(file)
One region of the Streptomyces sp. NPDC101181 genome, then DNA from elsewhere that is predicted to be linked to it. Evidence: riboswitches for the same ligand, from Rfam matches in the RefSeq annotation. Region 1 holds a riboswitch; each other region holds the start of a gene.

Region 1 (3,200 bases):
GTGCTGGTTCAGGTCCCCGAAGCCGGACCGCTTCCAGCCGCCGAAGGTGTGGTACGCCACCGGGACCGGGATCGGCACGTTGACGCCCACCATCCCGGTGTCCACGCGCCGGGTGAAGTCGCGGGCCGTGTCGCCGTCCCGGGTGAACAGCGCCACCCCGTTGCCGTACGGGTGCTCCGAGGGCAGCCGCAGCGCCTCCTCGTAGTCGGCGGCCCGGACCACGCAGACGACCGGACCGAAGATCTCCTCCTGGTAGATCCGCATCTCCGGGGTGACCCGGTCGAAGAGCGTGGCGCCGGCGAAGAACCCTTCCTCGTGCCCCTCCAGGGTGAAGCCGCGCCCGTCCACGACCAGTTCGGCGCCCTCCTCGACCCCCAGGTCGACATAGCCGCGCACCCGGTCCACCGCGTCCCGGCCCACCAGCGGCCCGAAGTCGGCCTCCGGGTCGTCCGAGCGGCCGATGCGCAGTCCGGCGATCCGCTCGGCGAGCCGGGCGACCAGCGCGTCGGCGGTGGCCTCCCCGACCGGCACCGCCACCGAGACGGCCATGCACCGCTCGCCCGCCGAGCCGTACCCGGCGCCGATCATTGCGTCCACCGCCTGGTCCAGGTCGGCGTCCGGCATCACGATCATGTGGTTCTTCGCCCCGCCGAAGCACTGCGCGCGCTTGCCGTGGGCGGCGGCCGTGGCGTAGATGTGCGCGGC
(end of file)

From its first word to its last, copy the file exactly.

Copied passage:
One region of the Streptomyces sp. NPDC101181 genome, then DNA from elsewhere that is predicted to be linked to it. Evidence: riboswitches for the same ligand, from Rfam matches in the RefSeq annotation. Region 1 holds a riboswitch; each other region holds the start of a gene.

Region 1 (3,200 bases):
GTGCTGGTTCAGGTCCCCGAAGCCGGACCGCTTCCAGCCGCCGAAGGTGTGGTACGCCACCGGGACCGGGATCGGCACGTTGACGCCCACCATCCCGGTGTCCACGCGCCGGGTGAAGTCGCGGGCCGTGTCGCCGTCCCGGGTGAACAGCGCCACCCCGTTGCCGTACGGGTGCTCCGAGGGCAGCCGCAGCGCCTCCTCGTAGTCGGCGGCCCGGACCACGCAGACGACCGGACCGAAGATCTCCTCCTGGTAGATCCGCATCTCCGGGGTGACCCGGTCGAAGAGCGTGGCGCCGGCGAAGAACCCTTCCTCGTGCCCCTCCAGGGTGAAGCCGCGCCCGTCCACGACCAGTTCGGCGCCCTCCTCGACCCCCAGGTCGACATAGCCGCGCACCCGGTCCACCGCGTCCCGGCCCACCAGCGGCCCGAAGTCGGCCTCCGGGTCGTCCGAGCGGCCGATGCGCAGTCCGGCGATCCGCTCGGCGAGCCGGGCGACCAGCGCGTCGGCGGTGGCCTCCCCGACCGGCACCGCCACCGAGACGGCCATGCACCGCTCGCCCGCCGAGCCGTACCCGGCGCCGATCATTGCGTCCACCGCCTGGTCCAGGTCGGCGTCCGGCATCACGATCATGTGGTTCTTCGCCCCGCCGAAGCACTGCGCGCGCTTGCCGTGGGCGGCGGCCGTGGCGTAGATGTGCGCGGC